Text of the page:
13 May 2002

"Ask not for whom the bell tolls,
It tolls for thee..."
   - John Donne

Mercy. This was absolutely the worst day I can remember.

I went to the funeral service today for Rolf and Amy Andersen. I have never seen such a thing before, and I hope never to see such a thing again in the brief time I have here on this swarming little planet at the far end of the galaxy. Everything was doubled, it seemed. Double the number of people who generally attend such events. Double the number of coffins. Double the amount of grief.

They were vacationing when Death arrived for them, in the form of a pickup truck with a blown tire crossing a dividing strip and overturning in front of their rental car. Witnesses say nothing could be done for them, and that things happened fast. Death scooped them up when the metal, plastic, flesh and bone all fused. Rolf, Amy, and their unborn baby all stepped out of time together, and into eternity.

The coffins were closed. There were flowers sitting on both, elegant grand sprays of violet-hued roses, mixed with miniature gladioli, daylilies, and purple heather. Rolf used to grow roses in his garden for Amy. I remember him telling me one day what a pleasure it was for him to cut the roses and give them to Amy, how she would smile and inhale the fragrance, and then kiss him silly with her thanks. The flowers were being watered today by all the tears we shed, and as the tears were salty, they will grow no more roses. It didn't matter, though, because of all Rolf's roses, his most prized flowers, the blossoms he most cherished, lay unmoving and empty in the wooden box beside his own.

It was impossible to tell whose body occupied which coffin. There were no distinguishing marks, no identifying tags that said, "Rolf's remains are here, Amy's there." I knew, too, that Amy's box bore a terrible burden -- when she died in the crash, so did the five-month-old life within her. There were two hearts in the box, and two generations of children for the parents to mourn. I don't know why the polished wood did not burst from the weight of all the grief it contained. But I could not tell just by looking, which was the fuller box.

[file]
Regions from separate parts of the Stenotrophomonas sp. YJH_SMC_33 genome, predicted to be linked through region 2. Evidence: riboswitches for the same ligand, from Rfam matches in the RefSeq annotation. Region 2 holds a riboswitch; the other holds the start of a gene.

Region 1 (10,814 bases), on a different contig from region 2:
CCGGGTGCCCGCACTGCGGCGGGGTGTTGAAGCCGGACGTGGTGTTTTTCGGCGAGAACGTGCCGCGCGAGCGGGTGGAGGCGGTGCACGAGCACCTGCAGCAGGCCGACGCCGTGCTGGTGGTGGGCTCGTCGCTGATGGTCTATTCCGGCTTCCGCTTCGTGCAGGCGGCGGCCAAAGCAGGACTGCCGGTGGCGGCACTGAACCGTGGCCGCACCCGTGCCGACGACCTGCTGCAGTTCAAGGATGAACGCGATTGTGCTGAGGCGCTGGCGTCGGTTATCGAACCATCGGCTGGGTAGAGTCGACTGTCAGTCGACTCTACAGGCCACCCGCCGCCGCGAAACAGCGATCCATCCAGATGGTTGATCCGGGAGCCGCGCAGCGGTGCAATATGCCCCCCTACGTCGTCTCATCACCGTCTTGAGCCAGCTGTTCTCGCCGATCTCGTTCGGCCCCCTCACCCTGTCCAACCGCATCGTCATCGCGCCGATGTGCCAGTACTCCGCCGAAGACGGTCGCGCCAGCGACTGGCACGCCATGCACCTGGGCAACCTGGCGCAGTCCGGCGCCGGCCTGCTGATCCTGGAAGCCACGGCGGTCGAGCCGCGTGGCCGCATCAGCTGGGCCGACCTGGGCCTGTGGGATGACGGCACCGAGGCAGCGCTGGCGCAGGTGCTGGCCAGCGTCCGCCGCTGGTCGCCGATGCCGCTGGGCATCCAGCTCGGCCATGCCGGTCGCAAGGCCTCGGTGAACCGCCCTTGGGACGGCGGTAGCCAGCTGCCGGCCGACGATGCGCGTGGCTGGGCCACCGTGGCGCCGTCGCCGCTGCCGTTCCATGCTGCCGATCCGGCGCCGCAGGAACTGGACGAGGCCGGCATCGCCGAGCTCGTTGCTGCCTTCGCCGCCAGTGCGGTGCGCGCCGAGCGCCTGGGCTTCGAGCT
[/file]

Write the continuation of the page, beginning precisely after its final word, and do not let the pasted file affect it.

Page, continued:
I can scarcely comprehend the grief in the family. Two such nice, kind, gentle people, one cannot imagine. That they were known and loved, an impossible heartache to bear. I was numb, listening to the two ministers talking us through the forms of social mourning -- a hymn to God's glory, some Psalms, another hymn praising the everlasting mercies, and prayers for the dearly departed. Tears leaked unbidden from my eyes, and I was not aware of them until I felt one drop on the back of my hand.

One minister said it was not God's will that these people died, or died the way they did. He said, God is not going to interfere with the course of our lives, but when bad things happen, He will embrace us and receive us and tend us, if only we open our hearts to Him. The minister said, God is "minimal prevention, but maximum care." I could not help but bristle, thinking this was a better description of a bad HMO ("no preventive measures, but excellent care once you're sick"), and unworthy of worship, if this is indeed the truth.

The homilies were intended to comfort us, but there was no comfort to be had, no way to overcome the shock and horror, no solace or peace as the coffins were wheeled down the aisles. Rolf, Amy and the unborn child stepped out of time, and left us behind to figure out how we could continue to exist in time, with all of them gone. As I watched the hearses drive away with their precious, still burdens, I was thinking there should have been only one coffin, and they should have shared it, the way they shared life, love, and death.

Excuse me. I have some meditating to do.


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